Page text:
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Using its powers for good: Facebook’s voter sign-up campaign
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You can blame social media for many, many hours of wasted time, but here’s one positive: increased voting. After Facebook added a short message in September encouraging users to register to vote, numbers rose dramatically across the nation.
For four days, the social media giant had a “Register Now” button that sent users to a federal voter registration site. And states couldn’t be happier.
Alabama Secretary of State John Merrill said the voter registration campaign went “extremely well.” Alabama was one of several states, including Minnesota and California, that saw big results. Merrill said almost 40,000 people registered to vote through Facebook.
“It’s a very effective way to get a word out to a lot of people in a short period of time,” he said.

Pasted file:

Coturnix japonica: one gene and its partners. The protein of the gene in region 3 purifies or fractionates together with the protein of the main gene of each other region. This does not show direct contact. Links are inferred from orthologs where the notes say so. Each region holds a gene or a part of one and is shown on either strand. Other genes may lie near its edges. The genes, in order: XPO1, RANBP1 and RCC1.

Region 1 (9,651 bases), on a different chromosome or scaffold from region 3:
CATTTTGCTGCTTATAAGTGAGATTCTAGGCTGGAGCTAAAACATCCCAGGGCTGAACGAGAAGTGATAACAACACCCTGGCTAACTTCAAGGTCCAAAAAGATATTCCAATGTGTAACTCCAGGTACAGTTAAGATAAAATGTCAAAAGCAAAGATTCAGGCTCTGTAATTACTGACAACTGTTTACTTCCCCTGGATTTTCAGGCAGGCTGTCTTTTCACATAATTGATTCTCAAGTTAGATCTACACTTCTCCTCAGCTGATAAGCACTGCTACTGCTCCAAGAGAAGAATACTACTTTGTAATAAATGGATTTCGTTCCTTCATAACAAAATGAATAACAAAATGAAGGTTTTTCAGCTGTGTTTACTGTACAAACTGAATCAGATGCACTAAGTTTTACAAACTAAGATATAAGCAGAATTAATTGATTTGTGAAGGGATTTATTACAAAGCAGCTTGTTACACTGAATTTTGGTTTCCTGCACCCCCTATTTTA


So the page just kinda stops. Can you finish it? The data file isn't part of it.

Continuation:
Facebook also adds that social pressure that comes when your friends have signed up to vote and you haven’t.
“It’s called shaming, basically, which is a little horrifying, but it does actually work,” said Jim Gilliam, founder and CEO of NationBuilder, which makes software for political campaigns. Even though women and younger people tend to use Facebook more, its reach is getting wider. “It definitely is going to be skewing less and less over time because literally everybody is on it,” Gilliam said.
A lot of people feel guilty about time spent on Facebook. But Kevin Esterling, political science professor at University of California, Riverside, said registering to vote — that’s different.
“I mean, it obviously increases goodwill towards the platform,” he said.
And it also gives Facebook more demographic info on its users, which helps it better target ads.
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